A Moroccan Political Cartoonist Discusses the “Red Lines” of Censorship

Source: Cartoon Movement

Despite describing his native Morocco as being “like a chained human being and there is a giant mosquito drinking its blood,” and believing that “political cartoons have no impact on Moroccan policies,” political cartoonist Tarek Benbaba is still motivated to keep drawing, to keep offering political commentary because “by making cartoons I feel I am a positive person representing the truth from my own perspective. When people are exposed to the truth from different perspectives they can form a global view and get closer to what is happening more than if there is only one perspective of looking at things.” Having recently joined the political cartoonist blog, Cartoon Movement, Benbaba describes the hard life of political cartoonists in Morocco as one of knowing where the “red lines” of censorship exist in his country.

During a recent interview for Cartoon Movement, Benbaba paints a restrictive, sometimes hostile, but not closed environment for political cartoonists in Morocco. He tells Cartoon Movement that there are around thirty active political cartoonists working in his country, and that every newspaper has one in their employ, but that there are many more cartoonists working on their own and pushing their work through social media.

This past February, a young man was sentenced to a year in jail for posting a political cartoon that depicted a caricature of the King of Morocco, and Benbaba notes that every cartoonist in the country knows where the “red lines” are and which subjects run the highest risk of government reprisal:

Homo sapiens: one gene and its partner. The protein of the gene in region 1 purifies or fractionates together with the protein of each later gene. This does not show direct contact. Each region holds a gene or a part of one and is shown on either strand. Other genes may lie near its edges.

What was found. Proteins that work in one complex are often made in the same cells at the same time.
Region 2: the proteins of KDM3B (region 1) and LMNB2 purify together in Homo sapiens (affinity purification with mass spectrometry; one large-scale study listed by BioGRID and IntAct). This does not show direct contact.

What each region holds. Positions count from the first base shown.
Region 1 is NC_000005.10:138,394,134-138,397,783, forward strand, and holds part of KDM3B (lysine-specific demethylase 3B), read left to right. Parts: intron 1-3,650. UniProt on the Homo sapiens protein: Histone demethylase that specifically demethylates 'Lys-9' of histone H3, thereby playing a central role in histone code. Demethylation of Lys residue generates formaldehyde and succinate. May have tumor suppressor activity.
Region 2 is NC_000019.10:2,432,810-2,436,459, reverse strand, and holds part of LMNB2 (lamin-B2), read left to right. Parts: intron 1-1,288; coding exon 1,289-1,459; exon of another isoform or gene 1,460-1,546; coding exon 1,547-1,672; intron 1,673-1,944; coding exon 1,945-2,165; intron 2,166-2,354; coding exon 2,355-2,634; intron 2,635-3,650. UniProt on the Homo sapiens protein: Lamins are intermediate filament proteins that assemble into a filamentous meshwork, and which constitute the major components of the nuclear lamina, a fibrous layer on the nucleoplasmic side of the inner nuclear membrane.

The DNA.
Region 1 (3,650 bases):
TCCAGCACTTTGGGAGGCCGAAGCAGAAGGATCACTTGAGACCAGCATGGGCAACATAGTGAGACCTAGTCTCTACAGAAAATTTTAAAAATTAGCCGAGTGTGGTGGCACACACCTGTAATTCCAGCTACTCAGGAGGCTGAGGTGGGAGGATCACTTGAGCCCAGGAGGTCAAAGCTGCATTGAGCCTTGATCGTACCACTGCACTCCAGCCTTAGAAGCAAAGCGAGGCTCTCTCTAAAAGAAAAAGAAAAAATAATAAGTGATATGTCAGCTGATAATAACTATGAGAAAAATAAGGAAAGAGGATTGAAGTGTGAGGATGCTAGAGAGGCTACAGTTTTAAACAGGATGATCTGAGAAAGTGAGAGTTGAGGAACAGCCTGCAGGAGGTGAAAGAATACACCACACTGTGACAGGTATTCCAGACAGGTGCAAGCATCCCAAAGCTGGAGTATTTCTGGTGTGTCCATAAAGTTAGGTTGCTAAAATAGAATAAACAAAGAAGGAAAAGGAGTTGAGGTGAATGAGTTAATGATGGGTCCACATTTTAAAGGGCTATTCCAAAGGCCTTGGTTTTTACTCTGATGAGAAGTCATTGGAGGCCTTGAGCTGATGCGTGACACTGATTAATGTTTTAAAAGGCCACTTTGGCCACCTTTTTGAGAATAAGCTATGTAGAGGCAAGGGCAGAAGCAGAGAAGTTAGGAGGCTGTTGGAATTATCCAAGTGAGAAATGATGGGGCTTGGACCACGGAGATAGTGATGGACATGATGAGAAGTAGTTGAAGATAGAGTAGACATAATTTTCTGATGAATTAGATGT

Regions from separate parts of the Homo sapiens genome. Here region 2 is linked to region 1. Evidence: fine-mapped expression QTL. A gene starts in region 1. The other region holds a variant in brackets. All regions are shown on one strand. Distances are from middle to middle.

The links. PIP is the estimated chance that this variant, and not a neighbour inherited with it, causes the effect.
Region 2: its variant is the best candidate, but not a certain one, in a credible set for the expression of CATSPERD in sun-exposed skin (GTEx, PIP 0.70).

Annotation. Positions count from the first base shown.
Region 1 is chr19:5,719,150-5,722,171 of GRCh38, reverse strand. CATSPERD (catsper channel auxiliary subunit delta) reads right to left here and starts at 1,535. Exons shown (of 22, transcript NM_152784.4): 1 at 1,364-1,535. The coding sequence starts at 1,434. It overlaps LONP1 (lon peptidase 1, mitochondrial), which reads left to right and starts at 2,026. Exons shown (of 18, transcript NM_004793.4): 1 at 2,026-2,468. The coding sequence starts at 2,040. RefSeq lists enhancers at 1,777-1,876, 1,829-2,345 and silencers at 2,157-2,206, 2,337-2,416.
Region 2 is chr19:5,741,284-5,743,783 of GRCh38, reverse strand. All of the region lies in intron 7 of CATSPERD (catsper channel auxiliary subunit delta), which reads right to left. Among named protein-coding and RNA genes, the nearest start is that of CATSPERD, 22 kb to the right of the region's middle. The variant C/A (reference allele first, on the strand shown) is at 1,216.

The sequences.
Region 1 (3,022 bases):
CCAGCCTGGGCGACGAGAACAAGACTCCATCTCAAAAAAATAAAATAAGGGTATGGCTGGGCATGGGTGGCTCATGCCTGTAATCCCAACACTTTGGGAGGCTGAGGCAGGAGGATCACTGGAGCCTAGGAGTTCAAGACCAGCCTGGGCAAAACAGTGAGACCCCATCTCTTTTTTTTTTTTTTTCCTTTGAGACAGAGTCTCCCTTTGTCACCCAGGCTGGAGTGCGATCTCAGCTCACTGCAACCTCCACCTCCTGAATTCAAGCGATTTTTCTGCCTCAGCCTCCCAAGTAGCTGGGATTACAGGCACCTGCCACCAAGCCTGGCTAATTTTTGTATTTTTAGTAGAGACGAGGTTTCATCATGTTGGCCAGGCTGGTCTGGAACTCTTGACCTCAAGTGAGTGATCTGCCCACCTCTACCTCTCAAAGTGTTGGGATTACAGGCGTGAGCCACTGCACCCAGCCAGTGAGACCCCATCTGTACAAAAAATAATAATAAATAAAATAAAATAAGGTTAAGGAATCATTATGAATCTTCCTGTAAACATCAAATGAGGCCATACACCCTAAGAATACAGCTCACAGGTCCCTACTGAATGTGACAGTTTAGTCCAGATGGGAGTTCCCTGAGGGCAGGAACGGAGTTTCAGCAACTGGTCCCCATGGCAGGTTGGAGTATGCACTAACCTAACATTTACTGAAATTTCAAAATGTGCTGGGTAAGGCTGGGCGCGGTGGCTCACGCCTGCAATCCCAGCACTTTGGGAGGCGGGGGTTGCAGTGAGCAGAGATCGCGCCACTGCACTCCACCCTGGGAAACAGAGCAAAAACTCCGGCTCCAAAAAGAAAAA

Censorship is very strong in Morocco and every single cartoonist knows the red lines. Cartoonists do not dare express their opinions freely concerning many political issues that have to do with the king or the Sahara for example. This affects a cartoonist work if they want to express their opinion freely. Many cartoonists refuse to work for newspapers and look for other platforms, mainly social networks or local/international electronic media. The majority, however, chooses to stay away from troubles and never work on thorny issues.

Benbaba is not alone in using social media to circumvent censorship. In August, the Justin Brown write an article for the CBLDF entitled, “Comic Spring in the Arab World,” which detailed the rise of political cartoonists in Arab countries. These artists “have been cultivating a new era of cultural, social, and political importance of the media. These artists have been defiant, often risking their lives in the face of harsh censorship as their nations transition to more democratic governments. This comic renaissance has prevailed since the beginning of the Arab Spring…”

Despite the difficulties, Benbaba believes in the power of political cartoons to affect the opinions of Morocco’s citizens, if not their government:

When people are exposed to the truth from different perspectives they can form a global view and get closer to what is happening more than if there is only one perspective of looking at things. […] When I am honest in my job and deliver honest messages, I am helping people to see things more clearly. Cartoons also help me develop a sense of being critical and not take anything for granted. I hope to keep on drawing the truth as I see it.

All of Tarek Benbaba’s political cartoons for Cartoon Movement can be found on his dedicated page.

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Mark Bousquet is the Assistant Director of Core Writing at the University of Nevada, Reno, and reviews movies and television programs at Atomic Anxiety.